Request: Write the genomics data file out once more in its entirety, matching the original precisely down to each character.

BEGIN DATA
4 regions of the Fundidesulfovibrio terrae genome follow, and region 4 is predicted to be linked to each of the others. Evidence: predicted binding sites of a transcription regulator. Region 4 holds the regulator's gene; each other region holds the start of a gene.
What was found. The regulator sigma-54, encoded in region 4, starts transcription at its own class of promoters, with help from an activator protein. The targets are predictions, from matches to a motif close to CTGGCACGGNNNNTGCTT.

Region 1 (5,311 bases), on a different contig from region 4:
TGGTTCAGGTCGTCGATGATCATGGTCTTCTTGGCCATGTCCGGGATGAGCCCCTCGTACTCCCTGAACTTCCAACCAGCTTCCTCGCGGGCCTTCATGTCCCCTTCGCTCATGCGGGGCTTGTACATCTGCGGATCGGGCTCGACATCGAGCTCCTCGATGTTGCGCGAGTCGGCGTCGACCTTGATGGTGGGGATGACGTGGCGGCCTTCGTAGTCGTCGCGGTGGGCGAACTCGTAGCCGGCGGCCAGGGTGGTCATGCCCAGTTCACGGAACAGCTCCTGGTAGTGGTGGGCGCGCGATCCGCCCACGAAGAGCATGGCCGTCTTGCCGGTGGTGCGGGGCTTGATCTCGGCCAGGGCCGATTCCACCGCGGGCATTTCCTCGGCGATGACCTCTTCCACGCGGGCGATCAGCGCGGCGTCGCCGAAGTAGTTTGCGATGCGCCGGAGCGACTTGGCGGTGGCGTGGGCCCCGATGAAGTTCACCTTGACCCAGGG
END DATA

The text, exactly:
4 regions of the Fundidesulfovibrio terrae genome follow, and region 4 is predicted to be linked to each of the others. Evidence: predicted binding sites of a transcription regulator. Region 4 holds the regulator's gene; each other region holds the start of a gene.
What was found. The regulator sigma-54, encoded in region 4, starts transcription at its own class of promoters, with help from an activator protein. The targets are predictions, from matches to a motif close to CTGGCACGGNNNNTGCTT.

Region 1 (5,311 bases), on a different contig from region 4:
TGGTTCAGGTCGTCGATGATCATGGTCTTCTTGGCCATGTCCGGGATGAGCCCCTCGTACTCCCTGAACTTCCAACCAGCTTCCTCGCGGGCCTTCATGTCCCCTTCGCTCATGCGGGGCTTGTACATCTGCGGATCGGGCTCGACATCGAGCTCCTCGATGTTGCGCGAGTCGGCGTCGACCTTGATGGTGGGGATGACGTGGCGGCCTTCGTAGTCGTCGCGGTGGGCGAACTCGTAGCCGGCGGCCAGGGTGGTCATGCCCAGTTCACGGAACAGCTCCTGGTAGTGGTGGGCGCGCGATCCGCCCACGAAGAGCATGGCCGTCTTGCCGGTGGTGCGGGGCTTGATCTCGGCCAGGGCCGATTCCACCGCGGGCATTTCCTCGGCGATGACCTCTTCCACGCGGGCGATCAGCGCGGCGTCGCCGAAGTAGTTTGCGATGCGCCGGAGCGACTTGGCGGTGGCGTGGGCCCCGATGAAGTTCACCTTGACCCAGGG